Or another:

“Those few academic types that do still stand for something are totally out of touch with today’s church. If you were to hang a local church around their necks, they couldn’t lead it out of a wet paper bag.
“They escaped to the safe and predictable world of academia. All they have to manage there is the destiny of a few gullible and powerless graduate students. So far, fair enough. If they can’t stand the heat they ought to flee the kitchen. But why disdain the cooks who stayed?”

Or yet another: “Well, yes. There are a few rare professors who have logged effective local church track records, but if you’ll check them out, it was likely in some stable small town, back in the era of mimeographs, gospel meetings, and filmstrips. But today is different, I’ll tell you. Especially in the city. Rampant secularism, frantic pace, the vertigo of pluralism, and the sophistication of today’s marketplace ministry would blow these guys out of the sky. Where do they get off saying ministry is ministry, planes is planes? Their yellowed class notes won’t cut it in my demanding pulpit—especially since they can’t flunk the congregation for absenteeism.”

Whew! Those are strong points of view! And they are largely untrue and most unfortunate. Is there anything else to be said? Well, let’s eavesdrop on another set of equally impassioned statements.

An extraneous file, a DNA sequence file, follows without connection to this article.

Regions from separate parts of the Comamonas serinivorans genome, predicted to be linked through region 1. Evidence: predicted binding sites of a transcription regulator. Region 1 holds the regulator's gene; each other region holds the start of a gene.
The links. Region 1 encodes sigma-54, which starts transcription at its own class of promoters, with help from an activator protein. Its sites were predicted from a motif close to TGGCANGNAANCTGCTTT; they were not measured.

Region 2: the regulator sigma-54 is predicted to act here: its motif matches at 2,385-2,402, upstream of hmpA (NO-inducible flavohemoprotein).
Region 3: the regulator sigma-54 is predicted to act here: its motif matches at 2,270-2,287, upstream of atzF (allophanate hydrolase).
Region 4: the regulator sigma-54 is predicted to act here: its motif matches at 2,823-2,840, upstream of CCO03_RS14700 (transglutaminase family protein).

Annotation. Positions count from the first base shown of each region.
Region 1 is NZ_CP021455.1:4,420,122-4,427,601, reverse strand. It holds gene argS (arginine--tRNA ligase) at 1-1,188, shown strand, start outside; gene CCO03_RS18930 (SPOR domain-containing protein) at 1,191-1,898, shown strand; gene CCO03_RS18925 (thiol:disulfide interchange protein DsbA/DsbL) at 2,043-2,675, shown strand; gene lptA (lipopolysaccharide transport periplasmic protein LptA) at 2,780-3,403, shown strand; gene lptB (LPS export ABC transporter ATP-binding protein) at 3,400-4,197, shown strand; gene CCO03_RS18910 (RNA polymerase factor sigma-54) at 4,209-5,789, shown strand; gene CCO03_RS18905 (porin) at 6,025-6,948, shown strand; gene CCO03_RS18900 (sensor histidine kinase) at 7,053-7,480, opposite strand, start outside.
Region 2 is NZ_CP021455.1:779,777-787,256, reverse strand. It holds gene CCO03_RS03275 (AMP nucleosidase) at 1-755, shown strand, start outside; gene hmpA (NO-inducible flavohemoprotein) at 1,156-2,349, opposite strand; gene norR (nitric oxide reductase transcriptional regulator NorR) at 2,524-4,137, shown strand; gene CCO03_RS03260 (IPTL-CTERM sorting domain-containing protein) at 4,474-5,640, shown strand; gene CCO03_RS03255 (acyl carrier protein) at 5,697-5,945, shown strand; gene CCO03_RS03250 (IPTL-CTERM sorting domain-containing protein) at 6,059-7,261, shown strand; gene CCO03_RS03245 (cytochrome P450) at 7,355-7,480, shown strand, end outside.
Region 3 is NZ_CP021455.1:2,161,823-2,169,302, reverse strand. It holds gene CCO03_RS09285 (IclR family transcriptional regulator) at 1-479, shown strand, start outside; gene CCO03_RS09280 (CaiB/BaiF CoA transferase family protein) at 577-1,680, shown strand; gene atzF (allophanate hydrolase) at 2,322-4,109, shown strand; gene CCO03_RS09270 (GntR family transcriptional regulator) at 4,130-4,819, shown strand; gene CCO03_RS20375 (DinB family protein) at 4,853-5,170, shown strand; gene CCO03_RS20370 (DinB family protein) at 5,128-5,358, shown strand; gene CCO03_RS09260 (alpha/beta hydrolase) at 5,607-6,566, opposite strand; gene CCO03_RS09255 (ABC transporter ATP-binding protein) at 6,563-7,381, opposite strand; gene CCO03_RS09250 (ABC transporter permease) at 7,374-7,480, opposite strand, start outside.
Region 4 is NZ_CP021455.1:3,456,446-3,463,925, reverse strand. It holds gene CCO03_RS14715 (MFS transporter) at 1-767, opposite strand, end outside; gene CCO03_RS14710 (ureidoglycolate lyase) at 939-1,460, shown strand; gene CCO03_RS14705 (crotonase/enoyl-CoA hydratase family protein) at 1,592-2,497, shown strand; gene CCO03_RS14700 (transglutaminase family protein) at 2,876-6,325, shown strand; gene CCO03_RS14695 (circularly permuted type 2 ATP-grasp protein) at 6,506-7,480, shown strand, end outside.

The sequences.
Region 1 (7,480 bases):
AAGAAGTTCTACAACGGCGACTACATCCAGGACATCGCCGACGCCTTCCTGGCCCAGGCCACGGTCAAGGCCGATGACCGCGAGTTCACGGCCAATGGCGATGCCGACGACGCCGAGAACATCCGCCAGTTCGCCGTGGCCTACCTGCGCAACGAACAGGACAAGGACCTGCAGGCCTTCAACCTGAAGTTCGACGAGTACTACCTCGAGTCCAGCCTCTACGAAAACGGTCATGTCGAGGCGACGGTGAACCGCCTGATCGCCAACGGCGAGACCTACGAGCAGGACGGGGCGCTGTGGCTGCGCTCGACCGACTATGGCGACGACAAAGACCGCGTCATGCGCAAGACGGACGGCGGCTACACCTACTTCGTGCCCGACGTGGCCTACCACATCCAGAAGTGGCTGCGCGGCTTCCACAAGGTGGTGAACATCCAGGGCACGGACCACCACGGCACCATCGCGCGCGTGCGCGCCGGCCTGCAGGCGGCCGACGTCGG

“Everybody knows academia never built a growing church, changed a community or saved a soul. And surviving five hours in a library is a whale of a different ball game than surviving a five-hour elders’ meeting. In the local church, you spell tenure t-e-n-u-o-u-s! What do these ivory tower eggheads know about flying under combat conditions?

“Harrumph! Armchair quarterbacks is what these professors are (to switch metaphors again). Put ‘em on the field, in a game. It’s easier to read a playbook than to actually run a play against fire-eating Philistine Goliaths. And teasing a bright-eyed young college student through a semester doesn’t make you an authority on turning around the value system of a Fortune 500 CEO or putting hope in the eyes of a third-generation street person. Keeping a captive audience focused and motivated (who paid $250 an hour for your course and who fear a dropping GPA more than AIDS) is peanuts compared to holding the lifelong focused attention of volunteers whose pay and survival depend on sources from an alien planet.